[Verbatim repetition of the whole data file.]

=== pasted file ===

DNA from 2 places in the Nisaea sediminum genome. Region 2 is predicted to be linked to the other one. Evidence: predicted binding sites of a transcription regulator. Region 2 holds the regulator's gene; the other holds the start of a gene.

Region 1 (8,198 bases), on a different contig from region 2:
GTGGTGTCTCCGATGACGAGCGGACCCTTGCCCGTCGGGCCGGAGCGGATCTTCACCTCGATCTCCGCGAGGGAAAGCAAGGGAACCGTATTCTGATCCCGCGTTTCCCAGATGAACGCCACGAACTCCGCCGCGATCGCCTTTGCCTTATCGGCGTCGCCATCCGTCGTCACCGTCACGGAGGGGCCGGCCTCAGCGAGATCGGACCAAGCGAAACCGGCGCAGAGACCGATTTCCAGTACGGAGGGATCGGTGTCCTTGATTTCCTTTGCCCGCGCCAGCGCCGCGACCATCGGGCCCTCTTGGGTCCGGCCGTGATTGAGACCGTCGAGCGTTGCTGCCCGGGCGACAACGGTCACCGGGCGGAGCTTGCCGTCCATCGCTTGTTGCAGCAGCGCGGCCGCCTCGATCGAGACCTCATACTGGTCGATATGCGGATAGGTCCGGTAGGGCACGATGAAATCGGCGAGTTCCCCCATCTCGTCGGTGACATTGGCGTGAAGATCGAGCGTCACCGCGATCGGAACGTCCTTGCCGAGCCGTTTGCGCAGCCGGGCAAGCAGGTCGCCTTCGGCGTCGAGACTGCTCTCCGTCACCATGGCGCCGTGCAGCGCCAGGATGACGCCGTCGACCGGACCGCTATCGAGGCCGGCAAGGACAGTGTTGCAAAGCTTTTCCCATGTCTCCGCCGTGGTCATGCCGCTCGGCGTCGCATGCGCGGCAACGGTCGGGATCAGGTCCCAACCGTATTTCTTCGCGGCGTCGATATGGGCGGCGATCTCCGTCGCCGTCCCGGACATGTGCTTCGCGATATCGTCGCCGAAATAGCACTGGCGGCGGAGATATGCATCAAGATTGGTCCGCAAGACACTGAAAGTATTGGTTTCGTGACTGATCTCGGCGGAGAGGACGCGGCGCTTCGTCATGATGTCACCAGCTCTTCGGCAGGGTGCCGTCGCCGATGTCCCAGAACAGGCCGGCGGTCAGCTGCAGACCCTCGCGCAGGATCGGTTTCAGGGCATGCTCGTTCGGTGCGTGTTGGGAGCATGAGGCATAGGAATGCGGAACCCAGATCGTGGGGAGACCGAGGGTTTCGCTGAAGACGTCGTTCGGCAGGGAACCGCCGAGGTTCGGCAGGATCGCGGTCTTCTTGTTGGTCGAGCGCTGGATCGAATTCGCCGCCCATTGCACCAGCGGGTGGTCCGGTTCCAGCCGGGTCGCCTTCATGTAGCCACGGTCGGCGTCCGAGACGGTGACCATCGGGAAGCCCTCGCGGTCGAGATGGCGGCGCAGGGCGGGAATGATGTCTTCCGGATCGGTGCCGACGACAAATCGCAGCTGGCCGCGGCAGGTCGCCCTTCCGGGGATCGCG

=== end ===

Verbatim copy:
DNA from 2 places in the Nisaea sediminum genome. Region 2 is predicted to be linked to the other one. Evidence: predicted binding sites of a transcription regulator. Region 2 holds the regulator's gene; the other holds the start of a gene.

Region 1 (8,198 bases), on a different contig from region 2:
GTGGTGTCTCCGATGACGAGCGGACCCTTGCCCGTCGGGCCGGAGCGGATCTTCACCTCGATCTCCGCGAGGGAAAGCAAGGGAACCGTATTCTGATCCCGCGTTTCCCAGATGAACGCCACGAACTCCGCCGCGATCGCCTTTGCCTTATCGGCGTCGCCATCCGTCGTCACCGTCACGGAGGGGCCGGCCTCAGCGAGATCGGACCAAGCGAAACCGGCGCAGAGACCGATTTCCAGTACGGAGGGATCGGTGTCCTTGATTTCCTTTGCCCGCGCCAGCGCCGCGACCATCGGGCCCTCTTGGGTCCGGCCGTGATTGAGACCGTCGAGCGTTGCTGCCCGGGCGACAACGGTCACCGGGCGGAGCTTGCCGTCCATCGCTTGTTGCAGCAGCGCGGCCGCCTCGATCGAGACCTCATACTGGTCGATATGCGGATAGGTCCGGTAGGGCACGATGAAATCGGCGAGTTCCCCCATCTCGTCGGTGACATTGGCGTGAAGATCGAGCGTCACCGCGATCGGAACGTCCTTGCCGAGCCGTTTGCGCAGCCGGGCAAGCAGGTCGCCTTCGGCGTCGAGACTGCTCTCCGTCACCATGGCGCCGTGCAGCGCCAGGATGACGCCGTCGACCGGACCGCTATCGAGGCCGGCAAGGACAGTGTTGCAAAGCTTTTCCCATGTCTCCGCCGTGGTCATGCCGCTCGGCGTCGCATGCGCGGCAACGGTCGGGATCAGGTCCCAACCGTATTTCTTCGCGGCGTCGATATGGGCGGCGATCTCCGTCGCCGTCCCGGACATGTGCTTCGCGATATCGTCGCCGAAATAGCACTGGCGGCGGAGATATGCATCAAGATTGGTCCGCAAGACACTGAAAGTATTGGTTTCGTGACTGATCTCGGCGGAGAGGACGCGGCGCTTCGTCATGATGTCACCAGCTCTTCGGCAGGGTGCCGTCGCCGATGTCCCAGAACAGGCCGGCGGTCAGCTGCAGACCCTCGCGCAGGATCGGTTTCAGGGCATGCTCGTTCGGTGCGTGTTGGGAGCATGAGGCATAGGAATGCGGAACCCAGATCGTGGGGAGACCGAGGGTTTCGCTGAAGACGTCGTTCGGCAGGGAACCGCCGAGGTTCGGCAGGATCGCGGTCTTCTTGTTGGTCGAGCGCTGGATCGAATTCGCCGCCCATTGCACCAGCGGGTGGTCCGGTTCCAGCCGGGTCGCCTTCATGTAGCCACGGTCGGCGTCCGAGACGGTGACCATCGGGAAGCCCTCGCGGTCGAGATGGCGGCGCAGGGCGGGAATGATGTCTTCCGGATCGGTGCCGACGACAAATCGCAGCTGGCCGCGGCAGGTCGCCCTTCCGGGGATCGCG